May 27, 2010

Buying off industry


At first glance, the response of the forest sector and other large energy users to the province’s Clean Energy Act was surprising. Here is an Act that will force BC Hydro to waste literally billions of dollars to create an artificial demand for private power.  It will without question drive up BC Hydro’s rates far more than necessary.

The Act enshrines a costly requirement for self-sufficiency that isn’t needed to ensure a reliable supply. It exacerbates the costs of this by forcing BC Hydro to ignore B.C. resources, including the emission-free downstream power benefits under the Columbia River Treaty, that BC Hydro could in fact use if ever needed to meet domestic demand for power. It adds a mindless and even more expensive requirement for insurance, which there is no reasonable prospect of ever needing. Then, the coup de grace, it forces BC Hydro to buy private power for export, taking on risks and costs the private producers themselves refuse to assume — almost certainly ensuring the implicit subsidy of these export-driven private power developments.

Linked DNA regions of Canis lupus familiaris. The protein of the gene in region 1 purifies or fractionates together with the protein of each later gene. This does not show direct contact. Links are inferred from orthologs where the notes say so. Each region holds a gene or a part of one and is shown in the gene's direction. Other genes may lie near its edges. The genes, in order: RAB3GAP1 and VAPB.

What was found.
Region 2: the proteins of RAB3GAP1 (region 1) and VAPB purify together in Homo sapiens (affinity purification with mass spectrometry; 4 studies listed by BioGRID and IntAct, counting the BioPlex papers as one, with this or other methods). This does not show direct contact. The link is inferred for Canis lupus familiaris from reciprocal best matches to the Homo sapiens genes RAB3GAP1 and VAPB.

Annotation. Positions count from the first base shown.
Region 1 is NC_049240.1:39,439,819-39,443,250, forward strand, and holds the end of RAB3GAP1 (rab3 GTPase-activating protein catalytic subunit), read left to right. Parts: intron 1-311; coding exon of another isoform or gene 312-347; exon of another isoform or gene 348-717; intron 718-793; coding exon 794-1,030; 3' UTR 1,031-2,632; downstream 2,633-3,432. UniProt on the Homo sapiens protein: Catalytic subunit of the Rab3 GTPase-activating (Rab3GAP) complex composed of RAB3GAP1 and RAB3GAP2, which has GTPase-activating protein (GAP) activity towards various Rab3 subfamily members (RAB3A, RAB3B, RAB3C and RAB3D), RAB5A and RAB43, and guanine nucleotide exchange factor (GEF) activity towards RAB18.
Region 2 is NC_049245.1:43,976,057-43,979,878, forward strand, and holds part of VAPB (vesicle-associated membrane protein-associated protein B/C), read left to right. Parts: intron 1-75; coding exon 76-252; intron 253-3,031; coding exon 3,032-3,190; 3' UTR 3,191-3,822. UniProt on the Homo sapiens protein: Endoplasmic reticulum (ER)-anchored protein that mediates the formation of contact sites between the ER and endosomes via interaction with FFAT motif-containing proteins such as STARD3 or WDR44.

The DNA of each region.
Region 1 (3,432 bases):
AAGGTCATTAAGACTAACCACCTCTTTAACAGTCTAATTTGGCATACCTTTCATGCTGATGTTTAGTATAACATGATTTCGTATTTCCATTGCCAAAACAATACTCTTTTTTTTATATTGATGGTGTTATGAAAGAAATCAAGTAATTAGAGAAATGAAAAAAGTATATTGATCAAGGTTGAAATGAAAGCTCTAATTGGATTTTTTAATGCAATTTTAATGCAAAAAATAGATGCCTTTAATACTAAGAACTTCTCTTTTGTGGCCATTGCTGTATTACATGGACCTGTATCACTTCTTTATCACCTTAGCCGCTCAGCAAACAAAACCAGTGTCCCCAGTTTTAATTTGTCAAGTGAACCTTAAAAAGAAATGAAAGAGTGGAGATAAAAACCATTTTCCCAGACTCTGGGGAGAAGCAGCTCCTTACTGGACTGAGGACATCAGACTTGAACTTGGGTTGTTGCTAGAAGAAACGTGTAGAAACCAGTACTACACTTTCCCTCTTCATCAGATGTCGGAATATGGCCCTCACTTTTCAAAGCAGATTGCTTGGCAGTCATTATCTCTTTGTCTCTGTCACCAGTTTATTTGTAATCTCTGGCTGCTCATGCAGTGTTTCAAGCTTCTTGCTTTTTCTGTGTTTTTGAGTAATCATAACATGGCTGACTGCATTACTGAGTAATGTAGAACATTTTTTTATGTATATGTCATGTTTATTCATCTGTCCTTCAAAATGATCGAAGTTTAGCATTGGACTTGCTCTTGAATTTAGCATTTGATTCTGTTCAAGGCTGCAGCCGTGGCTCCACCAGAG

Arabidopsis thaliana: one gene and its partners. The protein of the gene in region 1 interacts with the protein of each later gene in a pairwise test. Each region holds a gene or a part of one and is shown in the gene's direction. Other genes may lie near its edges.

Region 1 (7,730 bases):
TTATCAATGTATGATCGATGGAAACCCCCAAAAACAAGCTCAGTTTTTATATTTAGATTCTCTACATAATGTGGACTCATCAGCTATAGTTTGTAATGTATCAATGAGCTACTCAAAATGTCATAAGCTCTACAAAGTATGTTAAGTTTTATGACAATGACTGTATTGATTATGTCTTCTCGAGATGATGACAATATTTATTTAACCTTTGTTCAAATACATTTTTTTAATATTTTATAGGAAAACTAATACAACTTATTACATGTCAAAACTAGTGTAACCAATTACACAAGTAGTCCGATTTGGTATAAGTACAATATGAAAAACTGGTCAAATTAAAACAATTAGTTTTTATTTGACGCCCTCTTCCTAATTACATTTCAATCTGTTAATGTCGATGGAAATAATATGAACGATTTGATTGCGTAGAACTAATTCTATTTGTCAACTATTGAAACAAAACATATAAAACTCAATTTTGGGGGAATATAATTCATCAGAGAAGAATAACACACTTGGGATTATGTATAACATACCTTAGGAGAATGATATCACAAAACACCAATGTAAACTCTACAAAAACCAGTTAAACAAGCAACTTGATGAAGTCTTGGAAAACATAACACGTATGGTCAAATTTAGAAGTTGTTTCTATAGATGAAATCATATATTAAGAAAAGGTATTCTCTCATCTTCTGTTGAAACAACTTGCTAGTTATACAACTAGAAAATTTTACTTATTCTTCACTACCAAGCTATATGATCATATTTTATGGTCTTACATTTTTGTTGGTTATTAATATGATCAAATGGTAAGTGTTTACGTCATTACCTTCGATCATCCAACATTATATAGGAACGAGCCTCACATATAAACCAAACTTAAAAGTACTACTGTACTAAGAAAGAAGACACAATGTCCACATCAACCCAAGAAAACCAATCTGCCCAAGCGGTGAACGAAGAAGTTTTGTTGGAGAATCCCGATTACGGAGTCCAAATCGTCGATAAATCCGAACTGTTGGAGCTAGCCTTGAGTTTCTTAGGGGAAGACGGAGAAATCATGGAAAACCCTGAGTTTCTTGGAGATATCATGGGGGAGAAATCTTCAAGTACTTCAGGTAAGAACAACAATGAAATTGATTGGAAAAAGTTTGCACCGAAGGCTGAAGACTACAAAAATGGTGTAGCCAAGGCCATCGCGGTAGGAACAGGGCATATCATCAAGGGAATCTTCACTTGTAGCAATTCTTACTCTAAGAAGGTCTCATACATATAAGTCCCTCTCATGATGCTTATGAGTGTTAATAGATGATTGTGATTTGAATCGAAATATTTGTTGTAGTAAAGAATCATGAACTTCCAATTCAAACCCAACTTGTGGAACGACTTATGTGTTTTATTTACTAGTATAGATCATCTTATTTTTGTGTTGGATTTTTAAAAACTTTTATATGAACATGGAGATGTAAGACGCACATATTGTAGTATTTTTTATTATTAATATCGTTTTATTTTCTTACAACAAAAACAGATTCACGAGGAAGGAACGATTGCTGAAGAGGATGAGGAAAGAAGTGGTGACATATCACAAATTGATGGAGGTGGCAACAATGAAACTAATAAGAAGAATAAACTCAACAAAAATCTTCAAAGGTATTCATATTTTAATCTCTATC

The government has provided no analysis of the purported benefits, and it clearly has not identified or, one must assume, even considered the costs, environmental as well as economic.

The joint industry association representing large energy users in the province understands all this. They were publicly complaining about even less costly versions of this plan only a few months ago. So why is their response to the bill so muted?

It could be the timely announcement of power smart subsidies for large industrial energy users. BC Hydro is going to give large forest sector and other firms $80 million, in some cases paying the entire cost of the measures to reduce their electricity requirements. One can only speculate why industry isn’t paying these costs, or at least the majority of them,  itself since it will greatly benefit from whatever savings are realized.

But that is old stuff — industry expects BC Hydro to pay for its conservation of power. More likely is a little discussed or explained provision in the Clean Energy Act — the requirement for BC Hydro, and the power for Cabinet to set the terms, of long term domestic sales contracts. It seems that forest, mining and other large energy users will soon be able to lock in their power costs on terms Cabinet can decide.

That is how you deal with industry concerns about all of the provisions in the Clean Energy Act that will drive up rates. You give them money in the name of Power Smart, and more importantly give them an out from the rapidly escalating rates government is forcing on Hydro. It is all so tidy, especially with an impotent Commission and mostly disinterested press.